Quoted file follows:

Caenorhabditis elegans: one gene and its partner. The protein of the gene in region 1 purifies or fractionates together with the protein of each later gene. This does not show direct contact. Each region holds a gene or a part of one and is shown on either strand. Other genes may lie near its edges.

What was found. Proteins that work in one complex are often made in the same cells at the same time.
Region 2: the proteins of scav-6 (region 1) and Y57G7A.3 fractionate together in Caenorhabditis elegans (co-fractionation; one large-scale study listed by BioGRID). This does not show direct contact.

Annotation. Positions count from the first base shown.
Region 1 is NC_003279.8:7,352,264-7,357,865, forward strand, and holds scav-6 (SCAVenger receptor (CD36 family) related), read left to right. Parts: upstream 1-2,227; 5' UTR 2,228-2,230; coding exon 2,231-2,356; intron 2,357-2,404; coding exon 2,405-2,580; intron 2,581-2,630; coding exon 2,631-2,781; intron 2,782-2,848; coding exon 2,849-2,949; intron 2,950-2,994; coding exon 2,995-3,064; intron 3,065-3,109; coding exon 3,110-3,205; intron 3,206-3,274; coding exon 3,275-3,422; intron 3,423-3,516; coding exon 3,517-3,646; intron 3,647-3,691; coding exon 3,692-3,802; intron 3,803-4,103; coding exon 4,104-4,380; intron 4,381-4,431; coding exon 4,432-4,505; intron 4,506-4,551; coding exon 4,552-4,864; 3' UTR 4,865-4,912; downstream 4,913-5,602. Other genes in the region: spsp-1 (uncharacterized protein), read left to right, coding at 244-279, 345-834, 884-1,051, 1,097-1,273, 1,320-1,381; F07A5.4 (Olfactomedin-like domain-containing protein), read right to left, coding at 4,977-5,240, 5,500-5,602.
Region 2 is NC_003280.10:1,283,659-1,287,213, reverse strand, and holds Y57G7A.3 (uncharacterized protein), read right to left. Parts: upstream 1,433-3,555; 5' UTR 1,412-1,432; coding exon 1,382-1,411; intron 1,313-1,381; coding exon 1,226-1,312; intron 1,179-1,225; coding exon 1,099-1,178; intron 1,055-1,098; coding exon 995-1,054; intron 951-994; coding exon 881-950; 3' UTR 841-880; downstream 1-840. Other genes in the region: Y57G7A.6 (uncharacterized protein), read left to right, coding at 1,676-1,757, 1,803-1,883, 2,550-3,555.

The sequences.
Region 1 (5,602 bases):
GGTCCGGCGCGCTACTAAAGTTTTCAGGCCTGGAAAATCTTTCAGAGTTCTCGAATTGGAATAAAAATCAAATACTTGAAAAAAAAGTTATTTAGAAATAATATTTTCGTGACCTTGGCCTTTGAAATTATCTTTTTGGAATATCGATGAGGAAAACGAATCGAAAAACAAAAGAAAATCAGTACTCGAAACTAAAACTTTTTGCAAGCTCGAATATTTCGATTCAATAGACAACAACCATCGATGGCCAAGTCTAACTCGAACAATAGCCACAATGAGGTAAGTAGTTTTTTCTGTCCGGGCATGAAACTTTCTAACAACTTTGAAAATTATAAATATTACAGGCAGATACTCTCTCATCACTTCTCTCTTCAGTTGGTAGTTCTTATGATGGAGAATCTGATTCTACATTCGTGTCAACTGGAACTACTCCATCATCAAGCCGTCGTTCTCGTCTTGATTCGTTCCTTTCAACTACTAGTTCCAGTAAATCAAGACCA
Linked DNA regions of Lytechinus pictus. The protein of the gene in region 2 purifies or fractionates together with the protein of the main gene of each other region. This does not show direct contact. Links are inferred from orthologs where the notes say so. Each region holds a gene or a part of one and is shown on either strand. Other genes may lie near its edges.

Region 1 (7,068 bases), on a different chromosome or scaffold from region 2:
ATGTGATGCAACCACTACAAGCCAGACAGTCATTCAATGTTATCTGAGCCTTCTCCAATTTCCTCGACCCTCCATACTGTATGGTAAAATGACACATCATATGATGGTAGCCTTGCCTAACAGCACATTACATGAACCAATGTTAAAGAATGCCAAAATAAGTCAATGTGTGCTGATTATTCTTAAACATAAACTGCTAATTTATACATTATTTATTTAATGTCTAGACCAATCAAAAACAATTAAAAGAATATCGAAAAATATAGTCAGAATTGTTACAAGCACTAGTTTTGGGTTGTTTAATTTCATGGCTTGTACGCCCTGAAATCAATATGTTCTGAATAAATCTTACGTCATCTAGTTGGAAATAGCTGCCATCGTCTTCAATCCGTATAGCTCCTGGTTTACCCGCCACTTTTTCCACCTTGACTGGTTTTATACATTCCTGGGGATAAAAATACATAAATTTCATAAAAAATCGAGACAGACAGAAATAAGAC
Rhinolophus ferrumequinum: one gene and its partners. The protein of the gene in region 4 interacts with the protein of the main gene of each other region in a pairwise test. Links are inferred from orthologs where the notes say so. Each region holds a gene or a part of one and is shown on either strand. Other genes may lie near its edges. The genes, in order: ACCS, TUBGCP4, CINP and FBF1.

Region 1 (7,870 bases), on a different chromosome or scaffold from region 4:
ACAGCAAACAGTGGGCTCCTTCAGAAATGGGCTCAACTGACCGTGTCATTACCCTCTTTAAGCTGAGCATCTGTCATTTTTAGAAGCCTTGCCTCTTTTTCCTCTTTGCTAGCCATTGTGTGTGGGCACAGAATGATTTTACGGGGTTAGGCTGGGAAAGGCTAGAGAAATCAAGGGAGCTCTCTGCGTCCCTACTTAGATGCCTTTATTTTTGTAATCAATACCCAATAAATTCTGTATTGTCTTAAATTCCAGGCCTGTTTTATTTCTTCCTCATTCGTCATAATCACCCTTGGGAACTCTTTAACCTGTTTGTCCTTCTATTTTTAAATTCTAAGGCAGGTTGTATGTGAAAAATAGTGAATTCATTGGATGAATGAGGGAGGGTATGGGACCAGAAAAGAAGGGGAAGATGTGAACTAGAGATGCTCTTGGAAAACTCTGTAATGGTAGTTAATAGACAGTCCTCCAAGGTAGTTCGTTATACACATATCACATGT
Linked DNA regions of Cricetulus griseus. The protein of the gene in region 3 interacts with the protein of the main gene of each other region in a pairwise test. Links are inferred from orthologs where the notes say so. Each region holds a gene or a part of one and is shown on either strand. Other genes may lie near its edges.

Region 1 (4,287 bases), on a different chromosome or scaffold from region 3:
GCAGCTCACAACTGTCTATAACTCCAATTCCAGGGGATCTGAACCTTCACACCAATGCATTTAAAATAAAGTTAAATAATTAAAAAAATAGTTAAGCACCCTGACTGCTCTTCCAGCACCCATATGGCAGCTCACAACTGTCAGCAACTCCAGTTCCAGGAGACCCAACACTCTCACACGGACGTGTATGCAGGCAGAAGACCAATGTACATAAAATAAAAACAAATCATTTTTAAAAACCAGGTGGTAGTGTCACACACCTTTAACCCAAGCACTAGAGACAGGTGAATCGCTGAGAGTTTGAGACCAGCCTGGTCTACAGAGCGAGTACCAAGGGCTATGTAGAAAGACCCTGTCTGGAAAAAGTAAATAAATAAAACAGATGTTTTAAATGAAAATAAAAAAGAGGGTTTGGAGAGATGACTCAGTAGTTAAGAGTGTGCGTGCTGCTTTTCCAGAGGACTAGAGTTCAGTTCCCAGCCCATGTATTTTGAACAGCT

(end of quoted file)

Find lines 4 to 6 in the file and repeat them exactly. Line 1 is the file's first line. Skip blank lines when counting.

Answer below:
Annotation. Positions count from the first base shown.
Region 1 is NC_003279.8:7,352,264-7,357,865, forward strand, and holds scav-6 (SCAVenger receptor (CD36 family) related), read left to right. Parts: upstream 1-2,227; 5' UTR 2,228-2,230; coding exon 2,231-2,356; intron 2,357-2,404; coding exon 2,405-2,580; intron 2,581-2,630; coding exon 2,631-2,781; intron 2,782-2,848; coding exon 2,849-2,949; intron 2,950-2,994; coding exon 2,995-3,064; intron 3,065-3,109; coding exon 3,110-3,205; intron 3,206-3,274; coding exon 3,275-3,422; intron 3,423-3,516; coding exon 3,517-3,646; intron 3,647-3,691; coding exon 3,692-3,802; intron 3,803-4,103; coding exon 4,104-4,380; intron 4,381-4,431; coding exon 4,432-4,505; intron 4,506-4,551; coding exon 4,552-4,864; 3' UTR 4,865-4,912; downstream 4,913-5,602. Other genes in the region: spsp-1 (uncharacterized protein), read left to right, coding at 244-279, 345-834, 884-1,051, 1,097-1,273, 1,320-1,381; F07A5.4 (Olfactomedin-like domain-containing protein), read right to left, coding at 4,977-5,240, 5,500-5,602.
Region 2 is NC_003280.10:1,283,659-1,287,213, reverse strand, and holds Y57G7A.3 (uncharacterized protein), read right to left. Parts: upstream 1,433-3,555; 5' UTR 1,412-1,432; coding exon 1,382-1,411; intron 1,313-1,381; coding exon 1,226-1,312; intron 1,179-1,225; coding exon 1,099-1,178; intron 1,055-1,098; coding exon 995-1,054; intron 951-994; coding exon 881-950; 3' UTR 841-880; downstream 1-840. Other genes in the region: Y57G7A.6 (uncharacterized protein), read left to right, coding at 1,676-1,757, 1,803-1,883, 2,550-3,555.